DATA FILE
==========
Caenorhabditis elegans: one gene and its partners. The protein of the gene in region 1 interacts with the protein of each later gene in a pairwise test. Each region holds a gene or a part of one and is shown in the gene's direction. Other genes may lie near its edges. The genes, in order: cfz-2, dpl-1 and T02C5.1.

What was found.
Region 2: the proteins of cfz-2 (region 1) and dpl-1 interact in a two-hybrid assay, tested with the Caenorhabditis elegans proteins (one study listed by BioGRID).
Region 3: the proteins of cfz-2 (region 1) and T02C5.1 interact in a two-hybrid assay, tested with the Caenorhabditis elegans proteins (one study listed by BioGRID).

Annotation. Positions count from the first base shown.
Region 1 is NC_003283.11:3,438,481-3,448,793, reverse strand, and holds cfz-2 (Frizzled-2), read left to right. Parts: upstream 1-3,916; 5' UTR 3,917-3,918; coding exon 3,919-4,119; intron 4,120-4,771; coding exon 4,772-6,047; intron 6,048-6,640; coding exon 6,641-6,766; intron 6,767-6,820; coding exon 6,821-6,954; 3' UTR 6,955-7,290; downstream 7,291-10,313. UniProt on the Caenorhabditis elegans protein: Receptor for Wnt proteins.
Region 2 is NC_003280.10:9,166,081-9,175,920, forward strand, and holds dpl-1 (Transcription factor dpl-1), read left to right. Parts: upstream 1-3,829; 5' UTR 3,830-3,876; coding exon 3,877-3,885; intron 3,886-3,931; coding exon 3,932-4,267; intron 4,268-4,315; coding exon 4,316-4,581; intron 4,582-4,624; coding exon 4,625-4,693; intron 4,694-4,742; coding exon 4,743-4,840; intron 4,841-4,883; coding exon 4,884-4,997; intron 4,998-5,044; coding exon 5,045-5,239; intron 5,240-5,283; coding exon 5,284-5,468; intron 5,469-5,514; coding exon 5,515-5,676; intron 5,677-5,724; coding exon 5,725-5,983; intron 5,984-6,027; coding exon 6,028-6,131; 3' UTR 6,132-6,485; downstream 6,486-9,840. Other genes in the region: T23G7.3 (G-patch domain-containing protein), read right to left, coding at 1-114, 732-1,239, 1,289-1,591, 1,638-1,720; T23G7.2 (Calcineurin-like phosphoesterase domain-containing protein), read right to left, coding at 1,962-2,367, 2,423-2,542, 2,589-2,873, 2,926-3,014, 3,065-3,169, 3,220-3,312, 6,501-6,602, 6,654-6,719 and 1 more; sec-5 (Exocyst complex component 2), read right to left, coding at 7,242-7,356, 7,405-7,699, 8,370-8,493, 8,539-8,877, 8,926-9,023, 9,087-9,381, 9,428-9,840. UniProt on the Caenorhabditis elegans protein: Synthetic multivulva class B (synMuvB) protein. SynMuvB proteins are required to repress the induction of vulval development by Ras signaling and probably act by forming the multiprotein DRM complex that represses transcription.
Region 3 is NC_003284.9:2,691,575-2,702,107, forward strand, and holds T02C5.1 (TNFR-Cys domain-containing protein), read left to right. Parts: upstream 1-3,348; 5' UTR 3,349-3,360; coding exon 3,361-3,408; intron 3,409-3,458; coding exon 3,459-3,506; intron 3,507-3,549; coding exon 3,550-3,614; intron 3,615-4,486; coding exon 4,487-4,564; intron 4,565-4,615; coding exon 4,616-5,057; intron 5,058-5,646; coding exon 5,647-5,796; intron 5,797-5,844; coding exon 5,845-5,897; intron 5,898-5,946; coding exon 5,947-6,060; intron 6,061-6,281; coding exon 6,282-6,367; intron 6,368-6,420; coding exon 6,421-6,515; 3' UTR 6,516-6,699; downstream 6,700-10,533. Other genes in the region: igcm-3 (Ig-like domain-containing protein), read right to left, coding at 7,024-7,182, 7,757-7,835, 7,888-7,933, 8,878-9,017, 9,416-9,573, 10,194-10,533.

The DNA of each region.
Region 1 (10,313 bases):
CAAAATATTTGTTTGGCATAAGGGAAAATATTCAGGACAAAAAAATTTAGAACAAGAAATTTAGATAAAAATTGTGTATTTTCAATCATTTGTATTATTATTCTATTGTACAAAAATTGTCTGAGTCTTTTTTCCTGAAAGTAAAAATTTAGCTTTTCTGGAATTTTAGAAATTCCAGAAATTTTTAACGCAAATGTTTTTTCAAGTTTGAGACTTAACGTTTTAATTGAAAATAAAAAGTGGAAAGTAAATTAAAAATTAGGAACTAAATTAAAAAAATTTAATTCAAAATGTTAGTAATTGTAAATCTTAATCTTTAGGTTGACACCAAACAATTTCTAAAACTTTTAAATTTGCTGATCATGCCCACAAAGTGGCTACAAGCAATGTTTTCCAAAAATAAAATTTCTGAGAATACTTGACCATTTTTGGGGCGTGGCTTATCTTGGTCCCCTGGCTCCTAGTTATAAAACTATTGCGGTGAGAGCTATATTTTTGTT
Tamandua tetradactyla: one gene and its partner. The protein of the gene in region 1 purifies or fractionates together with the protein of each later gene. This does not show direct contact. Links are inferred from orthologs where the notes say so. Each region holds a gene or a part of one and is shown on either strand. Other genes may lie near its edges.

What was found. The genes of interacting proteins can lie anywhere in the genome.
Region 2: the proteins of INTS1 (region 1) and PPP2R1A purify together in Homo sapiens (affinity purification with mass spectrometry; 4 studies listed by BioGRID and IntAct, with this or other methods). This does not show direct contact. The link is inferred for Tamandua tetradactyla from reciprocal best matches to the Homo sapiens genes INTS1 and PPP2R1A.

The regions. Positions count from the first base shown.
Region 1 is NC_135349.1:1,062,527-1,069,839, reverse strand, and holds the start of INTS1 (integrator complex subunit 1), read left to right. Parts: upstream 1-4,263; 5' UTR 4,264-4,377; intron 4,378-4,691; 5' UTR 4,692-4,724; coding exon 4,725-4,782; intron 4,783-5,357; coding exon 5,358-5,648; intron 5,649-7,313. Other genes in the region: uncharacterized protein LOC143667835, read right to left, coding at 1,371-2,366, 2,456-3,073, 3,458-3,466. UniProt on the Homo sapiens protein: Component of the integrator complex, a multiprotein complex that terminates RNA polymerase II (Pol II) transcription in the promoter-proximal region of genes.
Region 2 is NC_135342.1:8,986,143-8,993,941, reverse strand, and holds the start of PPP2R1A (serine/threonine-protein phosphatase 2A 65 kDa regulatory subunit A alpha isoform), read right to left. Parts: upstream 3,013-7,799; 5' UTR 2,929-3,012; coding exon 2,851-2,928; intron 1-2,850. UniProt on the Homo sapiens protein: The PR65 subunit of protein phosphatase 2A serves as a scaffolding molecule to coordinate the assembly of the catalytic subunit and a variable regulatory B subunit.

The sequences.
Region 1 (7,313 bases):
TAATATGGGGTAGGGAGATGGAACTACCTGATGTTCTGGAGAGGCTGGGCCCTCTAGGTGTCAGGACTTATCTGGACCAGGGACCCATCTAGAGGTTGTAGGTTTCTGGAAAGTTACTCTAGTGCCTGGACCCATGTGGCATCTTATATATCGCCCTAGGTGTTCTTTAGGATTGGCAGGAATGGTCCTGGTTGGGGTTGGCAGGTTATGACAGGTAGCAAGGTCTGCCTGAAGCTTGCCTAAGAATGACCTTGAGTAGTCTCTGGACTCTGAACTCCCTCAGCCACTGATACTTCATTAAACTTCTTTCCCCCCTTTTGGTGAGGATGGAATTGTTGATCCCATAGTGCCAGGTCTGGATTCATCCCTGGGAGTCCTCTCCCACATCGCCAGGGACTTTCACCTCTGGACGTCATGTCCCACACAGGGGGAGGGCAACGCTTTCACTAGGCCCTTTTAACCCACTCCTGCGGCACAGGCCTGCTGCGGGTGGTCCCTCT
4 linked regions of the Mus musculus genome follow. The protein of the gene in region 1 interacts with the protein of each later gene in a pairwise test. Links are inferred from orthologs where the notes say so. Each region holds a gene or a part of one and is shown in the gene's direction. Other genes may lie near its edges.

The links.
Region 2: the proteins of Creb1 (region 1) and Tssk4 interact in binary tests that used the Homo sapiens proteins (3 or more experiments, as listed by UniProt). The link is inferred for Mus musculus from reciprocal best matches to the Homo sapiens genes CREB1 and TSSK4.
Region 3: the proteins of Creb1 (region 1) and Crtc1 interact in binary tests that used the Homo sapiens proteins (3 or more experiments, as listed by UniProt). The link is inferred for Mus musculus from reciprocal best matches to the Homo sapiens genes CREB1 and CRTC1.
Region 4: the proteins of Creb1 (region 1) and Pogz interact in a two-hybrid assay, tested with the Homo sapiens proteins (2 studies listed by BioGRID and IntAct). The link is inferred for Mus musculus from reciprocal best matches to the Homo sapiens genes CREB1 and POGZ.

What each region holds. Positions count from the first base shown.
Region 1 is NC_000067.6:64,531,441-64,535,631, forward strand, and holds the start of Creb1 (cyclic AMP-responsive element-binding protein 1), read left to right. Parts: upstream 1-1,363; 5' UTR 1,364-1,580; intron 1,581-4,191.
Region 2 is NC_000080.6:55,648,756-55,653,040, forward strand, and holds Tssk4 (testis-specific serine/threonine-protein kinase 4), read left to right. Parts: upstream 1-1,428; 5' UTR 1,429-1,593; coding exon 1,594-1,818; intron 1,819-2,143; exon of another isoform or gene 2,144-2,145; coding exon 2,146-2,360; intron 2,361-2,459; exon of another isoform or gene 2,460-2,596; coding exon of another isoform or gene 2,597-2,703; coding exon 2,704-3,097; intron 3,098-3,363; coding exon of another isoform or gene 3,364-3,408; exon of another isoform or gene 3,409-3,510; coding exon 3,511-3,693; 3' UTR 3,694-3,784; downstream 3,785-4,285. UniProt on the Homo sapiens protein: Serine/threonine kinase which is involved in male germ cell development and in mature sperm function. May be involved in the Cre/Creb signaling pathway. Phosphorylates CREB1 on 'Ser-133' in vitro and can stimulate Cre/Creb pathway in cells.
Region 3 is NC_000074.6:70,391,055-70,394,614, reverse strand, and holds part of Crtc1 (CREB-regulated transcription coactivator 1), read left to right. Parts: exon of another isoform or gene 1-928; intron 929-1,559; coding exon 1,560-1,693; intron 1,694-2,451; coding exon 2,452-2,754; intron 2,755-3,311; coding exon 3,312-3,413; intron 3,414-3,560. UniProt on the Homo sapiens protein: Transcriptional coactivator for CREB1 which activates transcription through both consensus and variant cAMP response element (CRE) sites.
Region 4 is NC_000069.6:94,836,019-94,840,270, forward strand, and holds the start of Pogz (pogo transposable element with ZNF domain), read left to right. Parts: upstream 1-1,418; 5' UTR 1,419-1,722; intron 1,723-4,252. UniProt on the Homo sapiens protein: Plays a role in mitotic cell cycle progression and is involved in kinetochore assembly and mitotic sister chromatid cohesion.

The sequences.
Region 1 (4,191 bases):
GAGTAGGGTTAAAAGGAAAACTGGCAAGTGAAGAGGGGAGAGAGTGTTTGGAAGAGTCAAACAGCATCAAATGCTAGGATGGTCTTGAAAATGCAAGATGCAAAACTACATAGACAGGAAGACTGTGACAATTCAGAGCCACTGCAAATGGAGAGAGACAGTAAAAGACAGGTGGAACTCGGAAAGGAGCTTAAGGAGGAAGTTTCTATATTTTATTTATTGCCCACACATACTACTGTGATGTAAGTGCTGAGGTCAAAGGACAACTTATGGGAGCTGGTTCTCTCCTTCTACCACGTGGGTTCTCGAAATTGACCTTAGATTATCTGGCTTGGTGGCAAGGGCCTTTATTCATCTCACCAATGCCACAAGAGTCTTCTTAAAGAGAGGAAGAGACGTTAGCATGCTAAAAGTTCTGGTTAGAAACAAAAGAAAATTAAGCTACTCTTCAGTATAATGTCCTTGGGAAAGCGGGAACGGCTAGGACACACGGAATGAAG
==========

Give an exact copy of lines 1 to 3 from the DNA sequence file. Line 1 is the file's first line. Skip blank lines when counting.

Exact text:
Caenorhabditis elegans: one gene and its partners. The protein of the gene in region 1 interacts with the protein of each later gene in a pairwise test. Each region holds a gene or a part of one and is shown in the gene's direction. Other genes may lie near its edges. The genes, in order: cfz-2, dpl-1 and T02C5.1.

What was found.
Region 2: the proteins of cfz-2 (region 1) and dpl-1 interact in a two-hybrid assay, tested with the Caenorhabditis elegans proteins (one study listed by BioGRID).